The big WikiLeaks dump ends not with a bang but a whimper; plus, advice from Davos, change at TechCrunch, and danger in Syria
The Lineup collects the media stories, big and small, that are on our radar each day.
After months of quiet induced by its financial woes and its founder Julian Assange's extradition battle, WikiLeaks must have expected the publication of its latest document dump, more than five million emails from the Texas-headquartered "global intelligence" firm Stratfor (obtained with the help of the nebulous hacking collective Anonymous), to make news.
But the response in New York and Washington media circles yesterday was more of a collective yawn.
Below, a sampling of the underwhelming reactions:
Adrien Chen/Gawker: "Since Wikileaks' submission system is still in tatters, Anonymous is its best chance to regain relevance and keep from turning into Late Night with Julian Assange. And Anonymous, which has made some terrible missteps in past leaks, could benefit from even the modicum of professionalism provided by Wikileaks. But it's going to take something better than a bunch of office gossip from wannabe spooks."
Daniel W. Drezner/Foreign Policy: "Zzzzzzzzzzzzzzzzzzzzzzzzzzzzzzzzzzzzzzzz............... huh? Oh, I'm sorry I must have dozed off there for a second. Man, I sure can't wait for that extraordinary news to be relea-- wait, that's it?"
Max Fisher/The Atlantic: "Maybe what these emails actually reveal is how a Texas-based corporate research firm can get a little carried away in marketing itself as a for-hire CIA and end up fooling some over-eager hackers into believing it's true."
Jack Shafer/Reuters: "The closest WikiLeaks has come to making news today is the London Telegraph story that refers to Stratfor emails that make a variety of assertions about what Pakistani intelligence knew about Osama Bin Laden’s residency in Abbottabad and Hugo Chavez’s health."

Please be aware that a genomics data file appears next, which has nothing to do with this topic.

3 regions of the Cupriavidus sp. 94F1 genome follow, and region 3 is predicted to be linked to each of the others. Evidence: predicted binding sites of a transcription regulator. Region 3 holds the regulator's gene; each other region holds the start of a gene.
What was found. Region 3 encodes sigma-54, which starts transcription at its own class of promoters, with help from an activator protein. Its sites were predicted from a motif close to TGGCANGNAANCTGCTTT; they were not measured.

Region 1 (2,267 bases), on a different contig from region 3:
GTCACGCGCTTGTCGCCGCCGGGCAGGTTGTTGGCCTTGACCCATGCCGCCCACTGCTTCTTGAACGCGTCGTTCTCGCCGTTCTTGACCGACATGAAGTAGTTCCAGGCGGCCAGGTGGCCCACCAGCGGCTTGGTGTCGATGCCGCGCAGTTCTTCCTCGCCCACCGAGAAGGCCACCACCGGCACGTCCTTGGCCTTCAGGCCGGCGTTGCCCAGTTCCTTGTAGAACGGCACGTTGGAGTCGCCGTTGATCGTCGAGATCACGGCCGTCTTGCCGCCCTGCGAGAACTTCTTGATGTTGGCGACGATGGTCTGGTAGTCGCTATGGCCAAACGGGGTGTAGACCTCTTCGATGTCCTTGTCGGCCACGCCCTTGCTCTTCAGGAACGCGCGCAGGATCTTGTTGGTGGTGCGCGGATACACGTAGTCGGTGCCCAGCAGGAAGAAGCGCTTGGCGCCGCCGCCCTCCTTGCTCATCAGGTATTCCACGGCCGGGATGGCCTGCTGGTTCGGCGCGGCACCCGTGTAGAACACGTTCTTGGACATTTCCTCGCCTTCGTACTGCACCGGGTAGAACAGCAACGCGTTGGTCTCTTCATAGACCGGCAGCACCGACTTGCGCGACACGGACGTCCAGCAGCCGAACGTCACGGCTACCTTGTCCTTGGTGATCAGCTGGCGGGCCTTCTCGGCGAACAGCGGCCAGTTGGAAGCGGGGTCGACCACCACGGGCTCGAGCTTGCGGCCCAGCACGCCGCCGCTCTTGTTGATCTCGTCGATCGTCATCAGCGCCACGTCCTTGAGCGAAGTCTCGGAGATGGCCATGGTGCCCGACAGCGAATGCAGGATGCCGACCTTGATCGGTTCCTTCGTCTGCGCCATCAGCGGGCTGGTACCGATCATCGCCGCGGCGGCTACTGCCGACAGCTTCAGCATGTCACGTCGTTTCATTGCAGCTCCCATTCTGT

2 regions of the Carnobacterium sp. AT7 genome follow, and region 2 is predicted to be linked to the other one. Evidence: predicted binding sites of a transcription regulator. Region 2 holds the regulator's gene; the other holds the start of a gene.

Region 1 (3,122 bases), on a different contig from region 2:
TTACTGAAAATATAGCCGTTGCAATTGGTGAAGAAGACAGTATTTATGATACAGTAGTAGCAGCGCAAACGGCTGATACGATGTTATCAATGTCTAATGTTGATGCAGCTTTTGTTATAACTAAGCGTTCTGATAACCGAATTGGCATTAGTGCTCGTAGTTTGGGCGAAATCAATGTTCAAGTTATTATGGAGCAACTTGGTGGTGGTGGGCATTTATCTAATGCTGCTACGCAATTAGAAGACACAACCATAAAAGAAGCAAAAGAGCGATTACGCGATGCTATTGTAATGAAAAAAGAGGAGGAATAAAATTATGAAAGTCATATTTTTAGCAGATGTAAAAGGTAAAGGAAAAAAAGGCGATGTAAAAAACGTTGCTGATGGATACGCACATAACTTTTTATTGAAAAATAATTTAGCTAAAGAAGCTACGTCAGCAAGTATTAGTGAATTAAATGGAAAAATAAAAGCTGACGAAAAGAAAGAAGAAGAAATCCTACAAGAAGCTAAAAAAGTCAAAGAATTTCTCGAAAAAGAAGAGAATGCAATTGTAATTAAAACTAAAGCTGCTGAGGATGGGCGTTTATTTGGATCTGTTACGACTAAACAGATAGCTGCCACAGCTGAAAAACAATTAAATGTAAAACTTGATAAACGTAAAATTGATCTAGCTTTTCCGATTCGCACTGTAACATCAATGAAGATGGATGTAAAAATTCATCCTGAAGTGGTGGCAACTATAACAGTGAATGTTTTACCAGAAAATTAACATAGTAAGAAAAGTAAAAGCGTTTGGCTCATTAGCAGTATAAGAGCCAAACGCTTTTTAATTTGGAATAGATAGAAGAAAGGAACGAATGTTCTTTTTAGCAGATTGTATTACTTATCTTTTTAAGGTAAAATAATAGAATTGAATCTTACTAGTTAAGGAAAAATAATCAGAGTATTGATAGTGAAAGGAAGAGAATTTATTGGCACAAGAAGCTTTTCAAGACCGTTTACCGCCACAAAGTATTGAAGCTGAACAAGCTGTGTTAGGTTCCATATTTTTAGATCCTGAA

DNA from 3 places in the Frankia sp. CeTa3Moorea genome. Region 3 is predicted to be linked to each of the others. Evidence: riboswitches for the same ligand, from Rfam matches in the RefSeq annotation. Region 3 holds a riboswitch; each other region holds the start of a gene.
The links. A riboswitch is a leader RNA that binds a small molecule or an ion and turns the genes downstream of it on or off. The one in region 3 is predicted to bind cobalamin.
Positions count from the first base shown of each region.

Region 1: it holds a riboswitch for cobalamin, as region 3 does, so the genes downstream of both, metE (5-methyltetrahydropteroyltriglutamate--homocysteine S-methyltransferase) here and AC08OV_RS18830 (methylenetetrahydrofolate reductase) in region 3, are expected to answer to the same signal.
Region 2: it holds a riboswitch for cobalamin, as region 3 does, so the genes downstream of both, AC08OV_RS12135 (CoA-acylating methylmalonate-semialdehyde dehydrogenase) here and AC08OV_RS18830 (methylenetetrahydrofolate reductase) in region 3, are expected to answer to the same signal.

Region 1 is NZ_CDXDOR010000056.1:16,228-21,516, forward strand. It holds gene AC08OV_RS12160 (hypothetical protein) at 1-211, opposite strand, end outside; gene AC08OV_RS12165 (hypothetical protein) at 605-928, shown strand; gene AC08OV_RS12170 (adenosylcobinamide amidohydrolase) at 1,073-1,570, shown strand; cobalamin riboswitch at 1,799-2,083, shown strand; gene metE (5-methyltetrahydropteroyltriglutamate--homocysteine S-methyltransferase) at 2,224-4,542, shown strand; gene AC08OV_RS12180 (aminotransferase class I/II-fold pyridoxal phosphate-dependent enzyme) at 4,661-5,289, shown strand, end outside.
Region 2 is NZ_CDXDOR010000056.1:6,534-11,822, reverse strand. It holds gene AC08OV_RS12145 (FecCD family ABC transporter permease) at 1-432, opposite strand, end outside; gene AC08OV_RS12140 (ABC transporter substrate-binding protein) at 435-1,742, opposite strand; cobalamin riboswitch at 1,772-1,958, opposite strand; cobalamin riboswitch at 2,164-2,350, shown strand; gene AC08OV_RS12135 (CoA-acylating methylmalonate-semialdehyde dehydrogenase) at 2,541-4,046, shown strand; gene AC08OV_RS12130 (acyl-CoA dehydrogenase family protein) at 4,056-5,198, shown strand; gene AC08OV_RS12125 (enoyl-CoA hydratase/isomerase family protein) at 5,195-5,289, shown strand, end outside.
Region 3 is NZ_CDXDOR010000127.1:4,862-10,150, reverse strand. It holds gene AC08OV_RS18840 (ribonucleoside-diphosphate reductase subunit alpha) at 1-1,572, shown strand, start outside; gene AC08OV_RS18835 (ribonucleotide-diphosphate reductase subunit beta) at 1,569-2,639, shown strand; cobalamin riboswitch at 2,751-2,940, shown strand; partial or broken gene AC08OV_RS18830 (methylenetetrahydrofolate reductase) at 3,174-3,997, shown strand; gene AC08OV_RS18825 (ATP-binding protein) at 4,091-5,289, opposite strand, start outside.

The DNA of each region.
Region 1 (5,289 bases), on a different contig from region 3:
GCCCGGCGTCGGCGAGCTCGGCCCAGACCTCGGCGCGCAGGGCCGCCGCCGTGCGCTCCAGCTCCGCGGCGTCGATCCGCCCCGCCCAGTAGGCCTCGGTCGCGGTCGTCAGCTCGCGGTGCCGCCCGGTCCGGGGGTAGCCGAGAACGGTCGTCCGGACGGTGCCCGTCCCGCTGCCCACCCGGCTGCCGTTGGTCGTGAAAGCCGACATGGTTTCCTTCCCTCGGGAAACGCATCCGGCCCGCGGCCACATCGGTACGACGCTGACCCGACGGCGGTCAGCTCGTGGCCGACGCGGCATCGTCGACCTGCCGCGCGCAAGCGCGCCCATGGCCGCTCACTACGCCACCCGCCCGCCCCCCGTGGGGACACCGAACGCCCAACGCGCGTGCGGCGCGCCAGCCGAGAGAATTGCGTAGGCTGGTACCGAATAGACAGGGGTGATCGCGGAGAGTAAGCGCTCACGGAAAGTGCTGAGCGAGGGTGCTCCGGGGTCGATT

Adam Clarke Estes/The Atlantic Wire: "The unusual mix of media organizations helping to disseminate WikiLeaks' latest release reveals how much the WikiLeaks founder's behavior over the last year has alienated onetime mainstream media collaborators."
Mathew Ingram/GigaOM: "Does moving away from media partners like the New York Times and partnering with a group like Anonymous mean WikiLeaks is gaining strength or losing it?"
In other news...
Legal experts say the likelihood of U.S. legal action over The Sun's "illegal payments" to British officials is increasing. [The Guardian]
Two injured journalists are said to have been safely evacuated from Syria. [The Guardian]
Details on how one of them was smuggled out. [A.P.]
Another journalist has been killed in the war-torn country. [C.P.J.]
Marie Colvin's mother is determined to bring her daughter's body home to New York. [CNN]
The Washington Post thinks Rick Santorum is the "wrong man" for the presidency. [The Huffington Post]
Coverage of Santorum has gone negative. [Broadcasting & Cable]
The fine print of Janet Robinson's $4.5 million New York Times Co. consulting fee. [Footnoted]
The New Yorker's Nick Paumgarten got some crucial advice from Arthur Sulzberger Jr.'s girlfriend at Davos this year: "Be humble." [The New York Observer]
"The New York Times today announced the launch of its Election 2012 app for Android, an essential destination and comprehensive resource for those following the 2012 presidential campaign. The app is available now on Google’s Android Market." [via press release]
The Times has created another Tumblr. [Poynter]
Michel Hastings' mission at BuzzFeed is to make covering President Obama's re-election campaign not boring. [HuffPo]
Did Patch lie about president Warren Webster not leaving a comment on a Business Insider article? [Business Insider]
Erik Wemple says Media Matters' new book about Fox News is filled with clichés. [Erik Wemple]
A.J. Daulerio talks about the newest incarnation of Gawker. [Business Insider]
An editor change at the top of TechCrunch. [TechCrunch]
Jeremy Lin has been on Newsday's sports cover for 20 days straight, a new record. [The Cutline]
Avenue magazine is staffing up. [New York Post]